After a transplant the recipient’s body is deliberately immune-suppressed with drugs so that the donor organ is not rejected, otherwise the body would recognize that the kidney is foreign and attack it. Being immune suppressed means that the body has no way of fighting other things, either. So for the first few days after the transplant I was in isolation, with a nurse in the room 24 hours a day. Everyone who came in to my hospital room was scrubbed, gloved and gowned. I was able to go home in less than a week.
For the donor, removing a kidney is a more painful operation than receiving one. Dad was in a lot of pain in the first days, but able to be home in a few days. He was able to travel back to the USA after three weeks. For about 12 months after he would say ‘I was thinking of you particularly today’, meaning that there was some pain when he put his belt on, or twisted in his chair, or got out of bed suddenly. But five years later, there is no ongoing pain, and no ongoing health issues.
After I was discharged I went to the hospital every morning for blood tests and monitoring. This stepped down to three times a week, then once a week, then once a month. Now I see a renal doctor about every eight weeks.
How did the people in your life react to your father’s decision to give you one of his kidneys?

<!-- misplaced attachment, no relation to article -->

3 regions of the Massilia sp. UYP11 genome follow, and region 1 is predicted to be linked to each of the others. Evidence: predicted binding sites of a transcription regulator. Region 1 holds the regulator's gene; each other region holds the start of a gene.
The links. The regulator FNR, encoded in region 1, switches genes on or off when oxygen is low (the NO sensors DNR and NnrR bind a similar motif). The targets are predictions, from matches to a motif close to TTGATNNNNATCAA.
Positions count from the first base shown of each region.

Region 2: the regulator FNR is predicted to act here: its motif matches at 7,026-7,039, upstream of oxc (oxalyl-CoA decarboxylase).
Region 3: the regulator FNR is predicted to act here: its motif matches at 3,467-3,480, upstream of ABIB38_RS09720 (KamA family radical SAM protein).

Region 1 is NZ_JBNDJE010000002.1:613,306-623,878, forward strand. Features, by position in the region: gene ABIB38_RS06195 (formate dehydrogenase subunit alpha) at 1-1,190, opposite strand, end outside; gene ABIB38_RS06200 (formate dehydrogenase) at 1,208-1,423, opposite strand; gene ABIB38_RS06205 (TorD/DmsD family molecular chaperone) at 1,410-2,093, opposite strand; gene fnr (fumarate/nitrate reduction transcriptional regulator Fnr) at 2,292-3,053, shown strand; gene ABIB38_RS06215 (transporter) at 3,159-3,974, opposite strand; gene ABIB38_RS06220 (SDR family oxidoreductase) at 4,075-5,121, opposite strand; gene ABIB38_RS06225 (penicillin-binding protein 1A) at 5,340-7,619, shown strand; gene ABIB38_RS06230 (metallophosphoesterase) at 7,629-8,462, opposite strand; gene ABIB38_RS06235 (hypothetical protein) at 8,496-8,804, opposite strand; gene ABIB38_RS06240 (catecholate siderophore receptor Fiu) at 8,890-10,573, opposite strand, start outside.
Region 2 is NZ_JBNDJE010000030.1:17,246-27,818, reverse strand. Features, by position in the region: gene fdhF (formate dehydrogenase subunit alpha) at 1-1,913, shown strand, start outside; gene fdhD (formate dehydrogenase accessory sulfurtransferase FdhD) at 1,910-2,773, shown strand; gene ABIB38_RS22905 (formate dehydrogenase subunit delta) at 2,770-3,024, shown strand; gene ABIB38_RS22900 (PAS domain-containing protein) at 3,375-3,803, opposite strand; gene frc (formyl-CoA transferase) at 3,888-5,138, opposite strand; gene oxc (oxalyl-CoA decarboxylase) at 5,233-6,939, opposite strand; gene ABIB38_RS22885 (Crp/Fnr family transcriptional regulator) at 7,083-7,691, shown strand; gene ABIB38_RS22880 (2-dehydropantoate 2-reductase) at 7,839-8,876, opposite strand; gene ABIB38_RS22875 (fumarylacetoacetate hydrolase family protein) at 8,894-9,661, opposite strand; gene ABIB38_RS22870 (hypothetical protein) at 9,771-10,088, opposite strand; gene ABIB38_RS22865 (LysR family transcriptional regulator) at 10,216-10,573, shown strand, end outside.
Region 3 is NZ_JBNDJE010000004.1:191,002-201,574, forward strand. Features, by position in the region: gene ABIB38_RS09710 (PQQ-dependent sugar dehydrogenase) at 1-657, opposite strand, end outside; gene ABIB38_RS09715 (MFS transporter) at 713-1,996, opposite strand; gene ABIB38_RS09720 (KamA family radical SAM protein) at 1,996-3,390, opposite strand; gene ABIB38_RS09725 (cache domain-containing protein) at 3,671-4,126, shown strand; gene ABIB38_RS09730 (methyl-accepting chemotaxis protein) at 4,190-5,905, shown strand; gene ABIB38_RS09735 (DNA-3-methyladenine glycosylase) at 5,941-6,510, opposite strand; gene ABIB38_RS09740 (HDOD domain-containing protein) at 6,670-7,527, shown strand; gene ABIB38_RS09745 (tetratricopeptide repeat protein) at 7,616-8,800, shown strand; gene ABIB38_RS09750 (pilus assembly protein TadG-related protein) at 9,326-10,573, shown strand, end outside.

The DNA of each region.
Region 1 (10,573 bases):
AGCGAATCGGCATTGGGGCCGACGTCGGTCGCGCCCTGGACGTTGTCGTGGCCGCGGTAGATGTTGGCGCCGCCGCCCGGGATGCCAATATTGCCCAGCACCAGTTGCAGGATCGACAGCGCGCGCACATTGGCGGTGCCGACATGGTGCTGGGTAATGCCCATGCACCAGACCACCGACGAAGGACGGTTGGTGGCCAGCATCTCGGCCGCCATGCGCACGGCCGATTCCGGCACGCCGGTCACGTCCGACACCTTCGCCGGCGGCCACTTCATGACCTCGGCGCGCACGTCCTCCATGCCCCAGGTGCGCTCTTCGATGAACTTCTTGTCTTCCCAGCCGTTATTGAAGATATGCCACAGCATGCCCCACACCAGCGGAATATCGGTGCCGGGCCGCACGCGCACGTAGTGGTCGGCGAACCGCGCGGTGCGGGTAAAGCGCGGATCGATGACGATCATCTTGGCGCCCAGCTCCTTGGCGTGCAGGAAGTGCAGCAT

Everyone I have spoken to has been very positive. Many people are quite moved at the gift of life that my Dad has given me. My Mum had a kidney transplant 13 years ago and needed to wait on dialysis for over three years for a suitable donor kidney to be available. We are all amazed and grateful that I was able to navigate a different path through Dad’s generosity.
Does being an organ transplant recipient affect you on a daily basis?
Immune-suppression is a daily business! My immune system will always be deliberately compromised so that the new kidney is not rejected. Each day I take a lot of medication. At the moment I take at least 15 tablets a day, which is a significant reduction from the 37 a day I started on.
My body is not as good at fighting infection, so I need to be careful about cuts and sickness. My body doesn’t heal as well, either. I have a cold at the moment, which knocks me around more than other people. And having the flu can easily mean a stay in hospital. I’m not able to travel as extensively as before (my husband and son have traveled to Thailand and Africa without me because I need to be close to a first-world hospital and malaria is a very bad idea!).
More importantly, though, having a kidney transplant affects me on a daily basis because now I have energy and strength. I’m able to think more than an hour ahead. I’m not just trying to survive each day, but am living with passion and freedom. It’s a wonderful thing!
Why should people check that ‘donor’ box on their driver’s license?
Organ donation changes lives. Not only have I been profoundly altered by the new chance at life I’ve been given, but my husband and son are able to live significantly different lives because I’m well and energetic. Our lives are no longer dominated by sickness and pain. This new life has been possible because of Dad’s love and sacrifice. Many people who need a transplant are not in the position where a family member is willing or able to donate an organ, so stating your wishes to be a donor on your driver’s license, and telling your family that you want your organs donated, could profoundly change another family’s life.
Are you guys registered donors? If you’d like to become one, you can register here. Any questions for Megan?